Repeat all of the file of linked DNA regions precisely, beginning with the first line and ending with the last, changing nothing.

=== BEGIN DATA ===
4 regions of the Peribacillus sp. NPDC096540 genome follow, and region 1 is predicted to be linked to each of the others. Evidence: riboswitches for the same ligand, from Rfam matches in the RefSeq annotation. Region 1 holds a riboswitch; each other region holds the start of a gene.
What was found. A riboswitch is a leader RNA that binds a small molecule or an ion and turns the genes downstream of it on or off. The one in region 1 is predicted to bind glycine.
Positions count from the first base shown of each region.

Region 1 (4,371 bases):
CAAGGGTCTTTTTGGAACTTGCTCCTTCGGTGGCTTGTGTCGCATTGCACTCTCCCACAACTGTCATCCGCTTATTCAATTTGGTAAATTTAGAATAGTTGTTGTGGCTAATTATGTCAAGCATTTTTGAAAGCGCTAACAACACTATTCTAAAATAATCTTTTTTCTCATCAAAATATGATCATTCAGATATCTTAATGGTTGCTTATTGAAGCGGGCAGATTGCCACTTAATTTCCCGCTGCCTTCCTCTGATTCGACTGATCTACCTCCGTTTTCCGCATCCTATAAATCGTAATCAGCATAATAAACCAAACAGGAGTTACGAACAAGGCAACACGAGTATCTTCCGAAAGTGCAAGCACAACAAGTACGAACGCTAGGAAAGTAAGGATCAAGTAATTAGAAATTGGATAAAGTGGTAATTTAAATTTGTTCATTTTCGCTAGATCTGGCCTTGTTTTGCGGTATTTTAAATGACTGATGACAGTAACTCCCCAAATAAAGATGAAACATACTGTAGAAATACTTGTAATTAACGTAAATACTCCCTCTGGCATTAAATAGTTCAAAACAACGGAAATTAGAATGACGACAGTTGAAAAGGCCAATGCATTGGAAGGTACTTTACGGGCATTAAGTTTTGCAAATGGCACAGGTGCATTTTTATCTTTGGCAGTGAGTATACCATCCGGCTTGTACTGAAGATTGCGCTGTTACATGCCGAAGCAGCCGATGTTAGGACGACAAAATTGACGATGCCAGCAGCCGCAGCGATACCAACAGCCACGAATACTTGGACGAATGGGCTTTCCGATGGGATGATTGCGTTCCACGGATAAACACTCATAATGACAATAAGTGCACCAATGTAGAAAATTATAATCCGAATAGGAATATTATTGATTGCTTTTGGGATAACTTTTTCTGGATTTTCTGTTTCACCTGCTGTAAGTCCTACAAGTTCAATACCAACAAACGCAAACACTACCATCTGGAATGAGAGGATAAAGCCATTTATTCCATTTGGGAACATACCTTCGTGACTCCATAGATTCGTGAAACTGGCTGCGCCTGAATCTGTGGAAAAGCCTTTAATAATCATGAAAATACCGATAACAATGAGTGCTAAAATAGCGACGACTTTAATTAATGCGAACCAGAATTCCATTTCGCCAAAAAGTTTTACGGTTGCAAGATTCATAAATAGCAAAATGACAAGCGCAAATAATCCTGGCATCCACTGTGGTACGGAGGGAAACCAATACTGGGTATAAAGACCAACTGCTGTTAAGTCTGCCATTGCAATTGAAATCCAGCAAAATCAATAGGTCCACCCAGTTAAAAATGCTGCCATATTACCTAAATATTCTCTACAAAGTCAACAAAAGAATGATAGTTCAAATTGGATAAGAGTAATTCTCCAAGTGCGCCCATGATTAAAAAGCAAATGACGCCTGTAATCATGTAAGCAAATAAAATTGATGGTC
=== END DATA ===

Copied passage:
4 regions of the Peribacillus sp. NPDC096540 genome follow, and region 1 is predicted to be linked to each of the others. Evidence: riboswitches for the same ligand, from Rfam matches in the RefSeq annotation. Region 1 holds a riboswitch; each other region holds the start of a gene.
What was found. A riboswitch is a leader RNA that binds a small molecule or an ion and turns the genes downstream of it on or off. The one in region 1 is predicted to bind glycine.
Positions count from the first base shown of each region.

Region 1 (4,371 bases):
CAAGGGTCTTTTTGGAACTTGCTCCTTCGGTGGCTTGTGTCGCATTGCACTCTCCCACAACTGTCATCCGCTTATTCAATTTGGTAAATTTAGAATAGTTGTTGTGGCTAATTATGTCAAGCATTTTTGAAAGCGCTAACAACACTATTCTAAAATAATCTTTTTTCTCATCAAAATATGATCATTCAGATATCTTAATGGTTGCTTATTGAAGCGGGCAGATTGCCACTTAATTTCCCGCTGCCTTCCTCTGATTCGACTGATCTACCTCCGTTTTCCGCATCCTATAAATCGTAATCAGCATAATAAACCAAACAGGAGTTACGAACAAGGCAACACGAGTATCTTCCGAAAGTGCAAGCACAACAAGTACGAACGCTAGGAAAGTAAGGATCAAGTAATTAGAAATTGGATAAAGTGGTAATTTAAATTTGTTCATTTTCGCTAGATCTGGCCTTGTTTTGCGGTATTTTAAATGACTGATGACAGTAACTCCCCAAATAAAGATGAAACATACTGTAGAAATACTTGTAATTAACGTAAATACTCCCTCTGGCATTAAATAGTTCAAAACAACGGAAATTAGAATGACGACAGTTGAAAAGGCCAATGCATTGGAAGGTACTTTACGGGCATTAAGTTTTGCAAATGGCACAGGTGCATTTTTATCTTTGGCAGTGAGTATACCATCCGGCTTGTACTGAAGATTGCGCTGTTACATGCCGAAGCAGCCGATGTTAGGACGACAAAATTGACGATGCCAGCAGCCGCAGCGATACCAACAGCCACGAATACTTGGACGAATGGGCTTTCCGATGGGATGATTGCGTTCCACGGATAAACACTCATAATGACAATAAGTGCACCAATGTAGAAAATTATAATCCGAATAGGAATATTATTGATTGCTTTTGGGATAACTTTTTCTGGATTTTCTGTTTCACCTGCTGTAAGTCCTACAAGTTCAATACCAACAAACGCAAACACTACCATCTGGAATGAGAGGATAAAGCCATTTATTCCATTTGGGAACATACCTTCGTGACTCCATAGATTCGTGAAACTGGCTGCGCCTGAATCTGTGGAAAAGCCTTTAATAATCATGAAAATACCGATAACAATGAGTGCTAAAATAGCGACGACTTTAATTAATGCGAACCAGAATTCCATTTCGCCAAAAAGTTTTACGGTTGCAAGATTCATAAATAGCAAAATGACAAGCGCAAATAATCCTGGCATCCACTGTGGTACGGAGGGAAACCAATACTGGGTATAAAGACCAACTGCTGTTAAGTCTGCCATTGCAATTGAAATCCAGCAAAATCAATAGGTCCACCCAGTTAAAAATGCTGCCATATTACCTAAATATTCTCTACAAAGTCAACAAAAGAATGATAGTTCAAATTGGATAAGAGTAATTCTCCAAGTGCGCCCATGATTAAAAAGCAAATGACGCCTGTAATCATGTAAGCAAATAAAATTGATGGTC